The long-haired stranger sat up front in the intimate chapel for the 8:15 a.m. casual service last Sunday at Elam United Methodist Church in Glen Mills. For the more traditional 9:30 a.m. worship, she moved to the back of the sanctuary.
For six years, Liz Randolph had lived in an upscale apartment complex near the church.
In the daily race from hither to yon, she often paused to digest Elam's roadside blessing, Peace to all who pass by. But the busy lawyer, broadcaster, and single mother never ventured inside before the recession rendered her jobless, carless, and homeless.
Dazed but determined, she says, "I prayed and got a sense I needed to come here and stay."
Pastor John Inghram doesn't have many congregants sitting through a double feature. As they spoke after the services, Randolph seemed eerily familiar as she shared a secret that ministers in affluent suburbs rarely hear:
"I've lost everything."
Inghram, formerly of Western Pennsylvania, quickly realized how he knew Randolph: She had briefly been a national headline and gender icon.
In the 1980s, Randolph worked as news director for The Quinn and Banana Show on WBZZ in Pittsburgh, enduring on-air sexual harassment from raunchy male DJs. After one humiliating skit, she finally walked off the job and sued. A jury awarded her $700,000, but the case was appealed and later settled out of court.
Randolph told the preacher she then traded radio for the law, working as a defense attorney before moving east with her daughter, an academic whiz named Haley.
"My story is typical of this lingering recession," Randolph concedes in a church lounge. "I've worked nonstop for 40 years. This is unprecedented. It's humbling."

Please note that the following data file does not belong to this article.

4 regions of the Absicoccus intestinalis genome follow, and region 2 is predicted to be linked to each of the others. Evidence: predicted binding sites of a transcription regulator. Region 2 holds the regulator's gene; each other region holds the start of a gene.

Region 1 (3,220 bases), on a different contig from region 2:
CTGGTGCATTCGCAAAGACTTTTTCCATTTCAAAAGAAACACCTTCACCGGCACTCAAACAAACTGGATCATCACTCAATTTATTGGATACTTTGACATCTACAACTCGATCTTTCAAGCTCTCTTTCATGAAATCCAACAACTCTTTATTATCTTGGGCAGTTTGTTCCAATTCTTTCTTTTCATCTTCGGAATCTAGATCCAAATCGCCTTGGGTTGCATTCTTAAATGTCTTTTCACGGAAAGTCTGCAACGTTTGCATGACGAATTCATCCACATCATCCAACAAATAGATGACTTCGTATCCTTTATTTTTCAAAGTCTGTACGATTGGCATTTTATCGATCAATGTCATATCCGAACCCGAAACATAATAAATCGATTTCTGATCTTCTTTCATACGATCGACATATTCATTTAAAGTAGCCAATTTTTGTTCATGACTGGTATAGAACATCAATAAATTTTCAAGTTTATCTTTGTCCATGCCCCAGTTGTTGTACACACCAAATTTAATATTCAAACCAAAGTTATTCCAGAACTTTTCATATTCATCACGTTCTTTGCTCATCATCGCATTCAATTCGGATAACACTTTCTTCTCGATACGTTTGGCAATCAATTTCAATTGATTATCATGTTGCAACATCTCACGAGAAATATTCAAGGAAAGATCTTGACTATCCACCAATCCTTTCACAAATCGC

In 2009, Randolph was downsized from a six-figure grants-director job at a philanthropy in Delaware - where she was shocked to learn unemployment compensation maxes out at $330 a week.
'Weather the storm'
"I had savings. I had a 401(k). I was organized," she says. "I thought I could weather the storm."
Randolph applied for hundreds of jobs. She sold women's clothing, freelanced radio stories, and grabbed paralegal work when she could get it, but often earned just $10 an hour. Even juggling four menial jobs at once, her nest egg broke.
She gave up unemployment to open a private practice that never took off, then jumped at a position reviewing legal documents at Oracle that proved intellectually stimulating but short-lived.
In April, after selling everything except family photos, Randolph was evicted. Haley moved in with friends and accepted help to attend her prom. (Haley's father paid child support until she turned 18 but is not involved in her life.)
In May, Randolph's 2009 Toyota Corolla was repossessed. To see her daughter graduate as Garnet Valley High's 2012 valedictorian, Randolph had to hitch a ride with Haley's boyfriend.
The face of an era
I ask Inghram how a pastor with a huge heart but limited resources decides whom to help in an era of widespread need among prideful professionals.
"You listen to their story and how they got where they are at that moment," he says. "It's never easy to say no to anyone, but we can't say yes to everyone."
Randolph didn't ask for anything besides a ride to a shelter, which is a big reason Inghram tapped Elam's "Benevolence Fund" to pay to put her up in a motel.
"This courageous woman," Inghram says of Randolph, "is the face of a whole lot of people really struggling who don't meet the stereotype given the success she's had."
For at least a week, she can focus - on her job search, on how to send Haley to Penn State without the money to buy extra-long sheets, a laptop, or the partial tuition the gods in the financial-aid office insist a destitute parent can afford.
Contact Monica Yant Kinney
at 215-854-4670, firstname.lastname@example.org, or @myantkinney on Twitter.